Keeping Time in Youghal

I had time to pass in East Cork on Saturday, so I went off to Youghal (pronounce it ‘yawl’), a substantial town with a great deal of history. I had a purpose in mind: to check out a recently opened museum, dedicated to the way that the time of day was chronicled here over a number of centuries.

The museum is housed in an iconic building that has spanned the main street of the town for 250 years: the Clock Gate Tower. That’s it bottom centre in the aerial view below, and underneath that is the more usual view of it, from the road. It’s the most visible building in Youghal town, and you can see one of its three clock faces (which all show exactly the same time) in this photograph.

In medieval times Youghal was a walled town, and the site of the Clock Gate Tower was one of the defended entrance points at the south end of the enclosed settlement; Finola has written about the walls here. Masonry walls were fine in the days of bows and arrows but became obsolete when heavy artillery took over: by the late 1700s the town had expanded beyond the walls and the southern gate was redundant: before the Clock Gate Tower was completed in 1777 a medieval gateway known as the Iron Gate stood on the site.

Upper – a map from the Pacata Hibernia showing Youghal – first published in 1633: we are looking at the town from the east. The Iron gate is highlighted: even then the town had expanded beyond the original walls. Lower – the Iron Gate in 1681: by that time the original defensive towers had been embellished with a clock and bell tower

It was perhaps whimsical – in the 18th century – to replace the earlier gate with a building which could be seen as a pastiche of what was there before, but it has certainly succeeded in creating a distinctive landmark which has lasted to the present day, and continues to fulfil the function of a clock and bell tower central to the town.

This early photograph of Youghal’s main street with the Clock Tower probably dates from around 1900

I took the Clock Gate Tower Tour and can assure you that a great time was had by all who were on it. Before you go, however, make sure you are able for climbing the six flights of steps from street level to the very top: there were no lifts in the 1770s, and no way that any mechanical assistance could now be fitted into the restricted spaces in the building. However, the staircases are safe and easy, and there is plenty of time to pause on each floor to see the fascinating displays that have been installed. I’m not going to reveal everything that the tour includes, or you might think you don’t need to take part! Just a few tasters will suffice.

I will disclose that you will get a feeling for what prison life was like two or three hundred years ago, as this was then one of the main functions of the tower, and one of the floors has been set out as a cell. Our enthusiastic ‘storyteller’ guide, Katy (above) pointed out that the restricted space could have held a large number of inmates, unsegregated and crowded together with no sanitation (other than a window). Prisoners had to pay for their own food, which was hauled up through the same window from friends outside. Even in 1841 the conditions that prevailed here were considered appalling – and Youghal was specifically mentioned in the Report of Inspectors General on the General State of the Prisons of Ireland of that year:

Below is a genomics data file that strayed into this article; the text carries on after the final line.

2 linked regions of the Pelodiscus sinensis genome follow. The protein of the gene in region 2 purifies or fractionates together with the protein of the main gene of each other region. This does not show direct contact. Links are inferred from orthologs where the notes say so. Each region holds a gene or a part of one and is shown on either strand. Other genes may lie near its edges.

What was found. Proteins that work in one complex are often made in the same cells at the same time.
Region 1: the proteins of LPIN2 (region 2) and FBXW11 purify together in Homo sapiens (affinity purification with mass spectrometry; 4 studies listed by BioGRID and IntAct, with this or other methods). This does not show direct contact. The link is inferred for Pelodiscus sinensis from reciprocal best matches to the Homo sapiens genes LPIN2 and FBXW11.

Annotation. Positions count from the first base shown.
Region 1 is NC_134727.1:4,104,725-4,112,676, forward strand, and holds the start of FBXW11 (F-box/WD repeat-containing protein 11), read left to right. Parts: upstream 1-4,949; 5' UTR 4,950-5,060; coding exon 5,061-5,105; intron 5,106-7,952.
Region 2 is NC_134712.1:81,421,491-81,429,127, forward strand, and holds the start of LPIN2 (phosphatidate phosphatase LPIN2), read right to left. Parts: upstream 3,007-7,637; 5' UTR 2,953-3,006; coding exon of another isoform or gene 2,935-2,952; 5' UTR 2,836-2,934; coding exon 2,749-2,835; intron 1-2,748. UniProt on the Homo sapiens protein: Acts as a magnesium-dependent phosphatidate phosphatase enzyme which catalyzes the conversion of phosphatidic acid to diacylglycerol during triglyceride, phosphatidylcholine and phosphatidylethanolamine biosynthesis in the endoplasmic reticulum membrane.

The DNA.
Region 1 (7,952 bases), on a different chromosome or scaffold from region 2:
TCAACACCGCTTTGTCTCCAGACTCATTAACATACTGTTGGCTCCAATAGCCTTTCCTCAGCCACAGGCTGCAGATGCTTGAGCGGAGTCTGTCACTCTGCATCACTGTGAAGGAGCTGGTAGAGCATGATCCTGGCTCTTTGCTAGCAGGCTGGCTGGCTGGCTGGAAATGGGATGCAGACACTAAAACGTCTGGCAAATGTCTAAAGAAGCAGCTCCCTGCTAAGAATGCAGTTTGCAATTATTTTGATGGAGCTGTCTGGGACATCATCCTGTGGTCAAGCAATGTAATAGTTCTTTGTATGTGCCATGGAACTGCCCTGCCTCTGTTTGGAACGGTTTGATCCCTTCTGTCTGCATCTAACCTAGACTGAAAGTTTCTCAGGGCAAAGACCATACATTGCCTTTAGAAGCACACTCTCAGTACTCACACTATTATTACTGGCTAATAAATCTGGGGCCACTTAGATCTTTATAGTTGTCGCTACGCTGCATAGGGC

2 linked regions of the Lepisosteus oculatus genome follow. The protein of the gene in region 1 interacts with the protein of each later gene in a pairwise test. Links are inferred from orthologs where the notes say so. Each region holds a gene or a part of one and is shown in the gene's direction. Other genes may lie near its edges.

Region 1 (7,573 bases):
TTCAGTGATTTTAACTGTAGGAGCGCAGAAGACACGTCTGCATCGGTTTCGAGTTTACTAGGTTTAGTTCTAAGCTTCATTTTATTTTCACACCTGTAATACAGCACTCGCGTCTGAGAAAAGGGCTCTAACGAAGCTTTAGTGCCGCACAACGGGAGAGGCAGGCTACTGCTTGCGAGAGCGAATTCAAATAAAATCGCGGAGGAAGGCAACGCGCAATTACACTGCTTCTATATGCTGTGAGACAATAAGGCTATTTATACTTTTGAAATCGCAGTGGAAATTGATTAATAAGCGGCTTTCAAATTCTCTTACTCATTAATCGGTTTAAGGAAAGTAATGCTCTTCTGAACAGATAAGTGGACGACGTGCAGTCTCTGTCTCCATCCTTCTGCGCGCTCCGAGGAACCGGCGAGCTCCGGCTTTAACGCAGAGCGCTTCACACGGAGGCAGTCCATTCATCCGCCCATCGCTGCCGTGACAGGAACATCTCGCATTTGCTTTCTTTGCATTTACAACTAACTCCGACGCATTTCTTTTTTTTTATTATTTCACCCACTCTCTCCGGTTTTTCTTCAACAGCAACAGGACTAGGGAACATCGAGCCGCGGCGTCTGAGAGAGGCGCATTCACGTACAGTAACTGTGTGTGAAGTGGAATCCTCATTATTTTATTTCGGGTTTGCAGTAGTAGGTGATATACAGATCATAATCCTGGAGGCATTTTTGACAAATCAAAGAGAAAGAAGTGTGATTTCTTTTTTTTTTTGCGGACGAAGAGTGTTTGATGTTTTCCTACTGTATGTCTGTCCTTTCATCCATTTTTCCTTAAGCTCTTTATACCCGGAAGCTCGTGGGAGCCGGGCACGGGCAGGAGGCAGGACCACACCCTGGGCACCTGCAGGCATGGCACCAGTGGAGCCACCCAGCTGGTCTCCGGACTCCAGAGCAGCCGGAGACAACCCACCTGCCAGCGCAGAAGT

My favourite room was one dedicated to the workings of the clock (header picture and above). From the earliest days the Clock Keeper was also responsible for ringing the town bell:

. . . In 1622 Balltazar Portingale was appointed as clock-keeper and was given free quarters in return for ringing the clock at four in the morning from Easter to Michaelmas, and at five in the morning from Michaelmas to Easter, and at nine at night all the year. . .

In more modern times the bell was also employed to summon the fire brigade. Following complaints from some outlying residents of the town that it could not be heard, the original bell was replaced with a larger version, still in use today and connected to the clock mechanism for striking the hours.

From 1915 to 1955 three generations of the McGrath family lived as tenants in the tower: they had responsibility for winding its clock and announcing a death by ringing the town bell. John McGrath, now 80, was born in the Clock Gate and has great memories of his childhood there: he provided a lot of the information to help fit out the fourth floor of the museum as a 1950s interior, and he can be heard talking about his youthful experiences on one of the audio-visual screens:

As someone who also grew up in the 1950s (but not in a clock tower!) I can confirm the authenticity of some of the exhibits in the highest room of the museum

Probably the most exciting part of Youghal’s Clock Gate Tower Tour is the culmination: being allowed to ascend to the viewing platform at the very top. It’s a small area, but safely enclosed with unobtrusive glass balustrades. From it you get a panoramic vista in all directions over the whole town and the sea beyond. And, knowing how much history you are standing above, it’s well worth the modest tour fee. It will be time well spent!

This museum experience is proving justly popular: if you plan a visit check in advance with the Clock Gate website. In the summer tours are run seven days a week – I believe winter opening hours are being assessed; there is a phone number on the website. Have a great time . . .